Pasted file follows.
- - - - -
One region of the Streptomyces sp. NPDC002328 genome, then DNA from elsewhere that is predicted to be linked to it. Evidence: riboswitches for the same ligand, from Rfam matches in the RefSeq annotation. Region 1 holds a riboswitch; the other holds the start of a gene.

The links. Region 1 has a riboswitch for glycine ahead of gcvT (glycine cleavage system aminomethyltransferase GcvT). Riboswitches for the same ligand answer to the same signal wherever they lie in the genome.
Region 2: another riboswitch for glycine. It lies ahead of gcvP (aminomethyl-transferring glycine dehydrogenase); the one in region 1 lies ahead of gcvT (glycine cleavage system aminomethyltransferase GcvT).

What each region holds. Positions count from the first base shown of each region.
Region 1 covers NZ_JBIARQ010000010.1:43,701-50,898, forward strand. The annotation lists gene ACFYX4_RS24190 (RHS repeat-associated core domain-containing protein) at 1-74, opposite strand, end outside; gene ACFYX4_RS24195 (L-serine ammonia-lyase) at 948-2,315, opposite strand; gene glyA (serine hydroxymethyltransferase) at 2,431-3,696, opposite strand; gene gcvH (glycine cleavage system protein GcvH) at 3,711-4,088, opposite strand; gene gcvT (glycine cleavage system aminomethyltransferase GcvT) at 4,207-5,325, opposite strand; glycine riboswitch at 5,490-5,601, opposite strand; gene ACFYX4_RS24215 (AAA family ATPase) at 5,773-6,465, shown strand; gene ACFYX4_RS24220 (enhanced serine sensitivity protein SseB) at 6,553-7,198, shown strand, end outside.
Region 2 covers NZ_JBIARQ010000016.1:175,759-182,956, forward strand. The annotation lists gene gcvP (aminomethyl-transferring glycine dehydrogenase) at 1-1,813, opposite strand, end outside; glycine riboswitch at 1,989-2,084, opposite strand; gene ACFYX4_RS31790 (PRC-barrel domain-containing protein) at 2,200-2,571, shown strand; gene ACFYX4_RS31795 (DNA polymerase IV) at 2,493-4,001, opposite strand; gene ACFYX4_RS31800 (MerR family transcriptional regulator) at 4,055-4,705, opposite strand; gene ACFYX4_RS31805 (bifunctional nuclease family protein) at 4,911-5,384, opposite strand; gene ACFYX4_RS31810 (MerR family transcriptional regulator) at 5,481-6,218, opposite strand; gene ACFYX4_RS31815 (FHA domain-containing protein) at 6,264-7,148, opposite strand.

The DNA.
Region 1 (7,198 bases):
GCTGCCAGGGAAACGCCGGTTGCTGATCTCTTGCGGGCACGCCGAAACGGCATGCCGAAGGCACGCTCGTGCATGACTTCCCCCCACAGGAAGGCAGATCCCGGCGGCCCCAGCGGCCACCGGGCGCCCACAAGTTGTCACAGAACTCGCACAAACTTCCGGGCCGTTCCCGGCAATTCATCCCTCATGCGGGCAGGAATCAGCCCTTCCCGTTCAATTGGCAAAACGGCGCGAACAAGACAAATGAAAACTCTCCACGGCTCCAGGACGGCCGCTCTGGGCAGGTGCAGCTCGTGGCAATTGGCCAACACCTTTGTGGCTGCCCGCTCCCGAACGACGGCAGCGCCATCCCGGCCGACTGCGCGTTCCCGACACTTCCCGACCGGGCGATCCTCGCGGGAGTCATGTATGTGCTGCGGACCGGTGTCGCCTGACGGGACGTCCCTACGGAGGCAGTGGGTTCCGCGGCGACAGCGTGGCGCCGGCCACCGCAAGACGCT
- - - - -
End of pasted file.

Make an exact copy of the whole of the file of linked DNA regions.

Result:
One region of the Streptomyces sp. NPDC002328 genome, then DNA from elsewhere that is predicted to be linked to it. Evidence: riboswitches for the same ligand, from Rfam matches in the RefSeq annotation. Region 1 holds a riboswitch; the other holds the start of a gene.

The links. Region 1 has a riboswitch for glycine ahead of gcvT (glycine cleavage system aminomethyltransferase GcvT). Riboswitches for the same ligand answer to the same signal wherever they lie in the genome.
Region 2: another riboswitch for glycine. It lies ahead of gcvP (aminomethyl-transferring glycine dehydrogenase); the one in region 1 lies ahead of gcvT (glycine cleavage system aminomethyltransferase GcvT).

What each region holds. Positions count from the first base shown of each region.
Region 1 covers NZ_JBIARQ010000010.1:43,701-50,898, forward strand. The annotation lists gene ACFYX4_RS24190 (RHS repeat-associated core domain-containing protein) at 1-74, opposite strand, end outside; gene ACFYX4_RS24195 (L-serine ammonia-lyase) at 948-2,315, opposite strand; gene glyA (serine hydroxymethyltransferase) at 2,431-3,696, opposite strand; gene gcvH (glycine cleavage system protein GcvH) at 3,711-4,088, opposite strand; gene gcvT (glycine cleavage system aminomethyltransferase GcvT) at 4,207-5,325, opposite strand; glycine riboswitch at 5,490-5,601, opposite strand; gene ACFYX4_RS24215 (AAA family ATPase) at 5,773-6,465, shown strand; gene ACFYX4_RS24220 (enhanced serine sensitivity protein SseB) at 6,553-7,198, shown strand, end outside.
Region 2 covers NZ_JBIARQ010000016.1:175,759-182,956, forward strand. The annotation lists gene gcvP (aminomethyl-transferring glycine dehydrogenase) at 1-1,813, opposite strand, end outside; glycine riboswitch at 1,989-2,084, opposite strand; gene ACFYX4_RS31790 (PRC-barrel domain-containing protein) at 2,200-2,571, shown strand; gene ACFYX4_RS31795 (DNA polymerase IV) at 2,493-4,001, opposite strand; gene ACFYX4_RS31800 (MerR family transcriptional regulator) at 4,055-4,705, opposite strand; gene ACFYX4_RS31805 (bifunctional nuclease family protein) at 4,911-5,384, opposite strand; gene ACFYX4_RS31810 (MerR family transcriptional regulator) at 5,481-6,218, opposite strand; gene ACFYX4_RS31815 (FHA domain-containing protein) at 6,264-7,148, opposite strand.

The DNA.
Region 1 (7,198 bases):
GCTGCCAGGGAAACGCCGGTTGCTGATCTCTTGCGGGCACGCCGAAACGGCATGCCGAAGGCACGCTCGTGCATGACTTCCCCCCACAGGAAGGCAGATCCCGGCGGCCCCAGCGGCCACCGGGCGCCCACAAGTTGTCACAGAACTCGCACAAACTTCCGGGCCGTTCCCGGCAATTCATCCCTCATGCGGGCAGGAATCAGCCCTTCCCGTTCAATTGGCAAAACGGCGCGAACAAGACAAATGAAAACTCTCCACGGCTCCAGGACGGCCGCTCTGGGCAGGTGCAGCTCGTGGCAATTGGCCAACACCTTTGTGGCTGCCCGCTCCCGAACGACGGCAGCGCCATCCCGGCCGACTGCGCGTTCCCGACACTTCCCGACCGGGCGATCCTCGCGGGAGTCATGTATGTGCTGCGGACCGGTGTCGCCTGACGGGACGTCCCTACGGAGGCAGTGGGTTCCGCGGCGACAGCGTGGCGCCGGCCACCGCAAGACGCT